“This may be the year when we finally come face to face with ourselves – that we are really just a nation of 220 million used car salesmen with all the money we need to buy guns and no qualms about killing anybody else that tries to make us uncomfortable. Jesus, where will it end – how low do you have to stoop in this country to be President? It is Nixon himself who represents that dark, venal, incurably violent side of the American character. He speaks for the werewolf in us, the bully, the predatory shyster who turns into something unspeakable on the nights where the moon comes too close”

THREE YOU WON’T BELIEVE YOUR EARS…
…as Buddy Holly calls his record company to ask for his songs back. A man never far from a tape recorder, he turned it on for the call. Found via Messy Nessy’s 13 Things I Found on the Internet Today.

FOUR I POST THIS WITH NO COMMENT…
Nando’s has opened a music studio at one of their main London restaurants, giving budding musicians the chance to lay down their own tracks while chowing down on chicken, reported the NME. The studio has been opened at Nando’s in Frith Street, Soho, and will give successful applicants the chance to record their own music with the help of an in-house studio engineer and pioneering equipment including a Neumann U87 microphone. “We’re really excited to open our first music space, both for our growing network of artists and also for our fans looking for a unique experience in the restaurant. Some of the best ideas have started over Peri-Peri (or so we’re told), so we’re looking forward to hearing what happens when we bring together chicken and tunes!”, a Nando’s spokesperson said.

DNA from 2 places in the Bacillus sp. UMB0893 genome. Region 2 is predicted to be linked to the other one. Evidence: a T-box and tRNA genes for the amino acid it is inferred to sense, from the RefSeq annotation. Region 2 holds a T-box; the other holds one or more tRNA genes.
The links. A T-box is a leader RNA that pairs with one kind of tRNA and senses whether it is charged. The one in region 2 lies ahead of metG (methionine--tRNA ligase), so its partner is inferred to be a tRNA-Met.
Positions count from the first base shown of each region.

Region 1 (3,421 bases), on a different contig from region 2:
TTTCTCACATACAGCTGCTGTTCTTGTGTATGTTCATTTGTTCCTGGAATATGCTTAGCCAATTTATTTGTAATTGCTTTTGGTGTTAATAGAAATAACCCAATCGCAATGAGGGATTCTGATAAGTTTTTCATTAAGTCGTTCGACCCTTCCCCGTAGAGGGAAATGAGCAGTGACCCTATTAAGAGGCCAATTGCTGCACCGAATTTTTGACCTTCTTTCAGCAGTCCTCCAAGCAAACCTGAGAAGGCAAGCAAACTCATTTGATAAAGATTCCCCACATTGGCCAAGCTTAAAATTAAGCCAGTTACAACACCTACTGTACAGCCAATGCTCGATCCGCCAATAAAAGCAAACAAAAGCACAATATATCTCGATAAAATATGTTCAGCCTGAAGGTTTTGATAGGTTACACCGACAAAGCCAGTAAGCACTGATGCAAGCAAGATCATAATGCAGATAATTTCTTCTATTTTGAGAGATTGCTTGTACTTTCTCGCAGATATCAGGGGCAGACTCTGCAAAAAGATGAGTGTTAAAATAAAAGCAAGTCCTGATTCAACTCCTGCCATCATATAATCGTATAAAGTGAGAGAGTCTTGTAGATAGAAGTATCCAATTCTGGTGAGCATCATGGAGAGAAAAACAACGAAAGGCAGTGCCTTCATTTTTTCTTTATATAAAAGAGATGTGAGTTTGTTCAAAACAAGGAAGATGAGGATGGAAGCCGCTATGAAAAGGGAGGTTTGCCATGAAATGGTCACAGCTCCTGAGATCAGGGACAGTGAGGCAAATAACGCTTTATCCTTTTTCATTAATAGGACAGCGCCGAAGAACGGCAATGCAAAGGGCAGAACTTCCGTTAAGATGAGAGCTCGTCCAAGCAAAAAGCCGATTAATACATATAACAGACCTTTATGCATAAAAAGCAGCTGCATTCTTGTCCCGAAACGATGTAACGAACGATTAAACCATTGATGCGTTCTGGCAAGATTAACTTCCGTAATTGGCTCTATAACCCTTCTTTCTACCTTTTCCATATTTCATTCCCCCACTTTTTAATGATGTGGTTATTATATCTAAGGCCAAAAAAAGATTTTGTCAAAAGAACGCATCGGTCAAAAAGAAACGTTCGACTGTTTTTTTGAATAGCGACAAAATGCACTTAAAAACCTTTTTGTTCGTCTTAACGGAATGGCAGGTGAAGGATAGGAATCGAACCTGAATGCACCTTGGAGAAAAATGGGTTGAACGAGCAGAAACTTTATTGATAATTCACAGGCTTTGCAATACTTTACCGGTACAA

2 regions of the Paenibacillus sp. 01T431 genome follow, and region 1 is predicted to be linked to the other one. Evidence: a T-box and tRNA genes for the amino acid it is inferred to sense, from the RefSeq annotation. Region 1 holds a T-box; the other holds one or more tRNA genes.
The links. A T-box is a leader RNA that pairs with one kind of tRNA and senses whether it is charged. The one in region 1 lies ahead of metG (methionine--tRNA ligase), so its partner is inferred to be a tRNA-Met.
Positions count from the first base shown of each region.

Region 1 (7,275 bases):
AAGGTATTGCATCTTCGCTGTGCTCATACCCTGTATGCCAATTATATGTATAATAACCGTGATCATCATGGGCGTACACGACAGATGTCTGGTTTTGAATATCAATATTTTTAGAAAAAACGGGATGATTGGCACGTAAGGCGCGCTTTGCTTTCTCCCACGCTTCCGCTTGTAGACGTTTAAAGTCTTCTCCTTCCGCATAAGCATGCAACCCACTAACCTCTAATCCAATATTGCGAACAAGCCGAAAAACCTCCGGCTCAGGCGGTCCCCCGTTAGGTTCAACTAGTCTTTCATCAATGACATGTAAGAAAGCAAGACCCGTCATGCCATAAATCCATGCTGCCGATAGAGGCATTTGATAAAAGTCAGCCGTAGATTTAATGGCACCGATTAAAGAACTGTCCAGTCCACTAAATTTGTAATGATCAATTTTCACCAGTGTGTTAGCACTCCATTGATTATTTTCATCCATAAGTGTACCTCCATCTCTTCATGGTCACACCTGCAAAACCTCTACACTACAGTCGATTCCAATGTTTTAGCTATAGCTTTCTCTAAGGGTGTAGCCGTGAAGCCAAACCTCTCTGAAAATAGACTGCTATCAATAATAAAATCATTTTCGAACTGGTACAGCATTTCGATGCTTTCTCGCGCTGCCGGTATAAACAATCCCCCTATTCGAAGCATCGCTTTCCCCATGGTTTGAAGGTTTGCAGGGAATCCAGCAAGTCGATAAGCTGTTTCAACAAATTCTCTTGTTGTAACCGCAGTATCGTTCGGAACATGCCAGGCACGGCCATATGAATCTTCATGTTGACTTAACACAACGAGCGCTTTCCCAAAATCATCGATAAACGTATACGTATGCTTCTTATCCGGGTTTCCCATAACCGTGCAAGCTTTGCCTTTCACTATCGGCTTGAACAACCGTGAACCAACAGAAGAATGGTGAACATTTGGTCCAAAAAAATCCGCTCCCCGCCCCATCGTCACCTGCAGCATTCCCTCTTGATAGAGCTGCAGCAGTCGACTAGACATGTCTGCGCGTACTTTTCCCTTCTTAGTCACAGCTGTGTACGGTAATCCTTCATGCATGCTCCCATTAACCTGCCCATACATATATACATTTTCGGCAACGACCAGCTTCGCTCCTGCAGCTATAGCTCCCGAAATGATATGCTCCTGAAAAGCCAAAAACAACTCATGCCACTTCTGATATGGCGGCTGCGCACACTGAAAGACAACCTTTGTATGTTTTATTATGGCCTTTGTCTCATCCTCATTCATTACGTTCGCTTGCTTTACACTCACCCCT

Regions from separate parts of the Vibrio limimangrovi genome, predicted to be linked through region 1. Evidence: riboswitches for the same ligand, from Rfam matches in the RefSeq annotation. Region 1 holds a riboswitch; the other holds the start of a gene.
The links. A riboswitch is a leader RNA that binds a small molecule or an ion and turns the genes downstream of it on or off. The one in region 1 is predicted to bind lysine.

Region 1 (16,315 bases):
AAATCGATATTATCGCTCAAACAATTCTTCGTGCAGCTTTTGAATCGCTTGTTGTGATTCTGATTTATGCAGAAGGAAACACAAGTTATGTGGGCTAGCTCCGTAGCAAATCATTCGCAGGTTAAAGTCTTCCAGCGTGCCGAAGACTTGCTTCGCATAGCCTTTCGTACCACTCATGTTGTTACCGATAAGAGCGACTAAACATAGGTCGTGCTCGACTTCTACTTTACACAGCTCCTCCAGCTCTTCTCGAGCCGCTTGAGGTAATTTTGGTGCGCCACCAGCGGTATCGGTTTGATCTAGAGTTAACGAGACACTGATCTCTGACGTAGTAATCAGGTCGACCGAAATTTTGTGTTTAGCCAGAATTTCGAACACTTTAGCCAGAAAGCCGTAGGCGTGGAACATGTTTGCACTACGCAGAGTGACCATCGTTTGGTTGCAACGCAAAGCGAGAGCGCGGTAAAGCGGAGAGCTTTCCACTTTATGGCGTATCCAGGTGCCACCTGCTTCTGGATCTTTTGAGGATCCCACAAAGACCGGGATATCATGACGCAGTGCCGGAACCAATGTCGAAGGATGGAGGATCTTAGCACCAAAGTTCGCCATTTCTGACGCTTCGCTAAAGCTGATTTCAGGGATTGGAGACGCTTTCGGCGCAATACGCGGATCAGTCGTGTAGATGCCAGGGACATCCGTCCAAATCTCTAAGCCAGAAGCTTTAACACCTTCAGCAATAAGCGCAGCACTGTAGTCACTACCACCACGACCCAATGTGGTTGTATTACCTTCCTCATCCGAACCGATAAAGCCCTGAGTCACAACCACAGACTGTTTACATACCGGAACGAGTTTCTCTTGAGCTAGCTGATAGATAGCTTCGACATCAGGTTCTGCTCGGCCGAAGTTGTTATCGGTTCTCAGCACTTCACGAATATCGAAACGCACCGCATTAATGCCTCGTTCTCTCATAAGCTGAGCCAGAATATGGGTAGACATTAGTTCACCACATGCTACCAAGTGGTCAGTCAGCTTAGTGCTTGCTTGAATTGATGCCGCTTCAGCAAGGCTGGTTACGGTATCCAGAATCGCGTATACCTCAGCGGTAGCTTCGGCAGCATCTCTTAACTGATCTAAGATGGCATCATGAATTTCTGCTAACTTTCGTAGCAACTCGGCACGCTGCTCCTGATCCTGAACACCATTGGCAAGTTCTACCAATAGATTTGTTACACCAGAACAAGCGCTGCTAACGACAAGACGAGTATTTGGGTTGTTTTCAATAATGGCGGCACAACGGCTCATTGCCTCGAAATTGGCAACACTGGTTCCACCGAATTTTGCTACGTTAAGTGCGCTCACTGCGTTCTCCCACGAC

FIVE PRANCING IN THE STREET!
What happens if you take the music away from Mick Jagger and David Bowie’s take on “Dancing in the Street” and cruelly imagine how the vocals may have sounded as they danced? This… 

 

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Extra!

[INSERT DAVID BOWIE SONG-OR-LYRIC-BASED HEADLINE HERE]*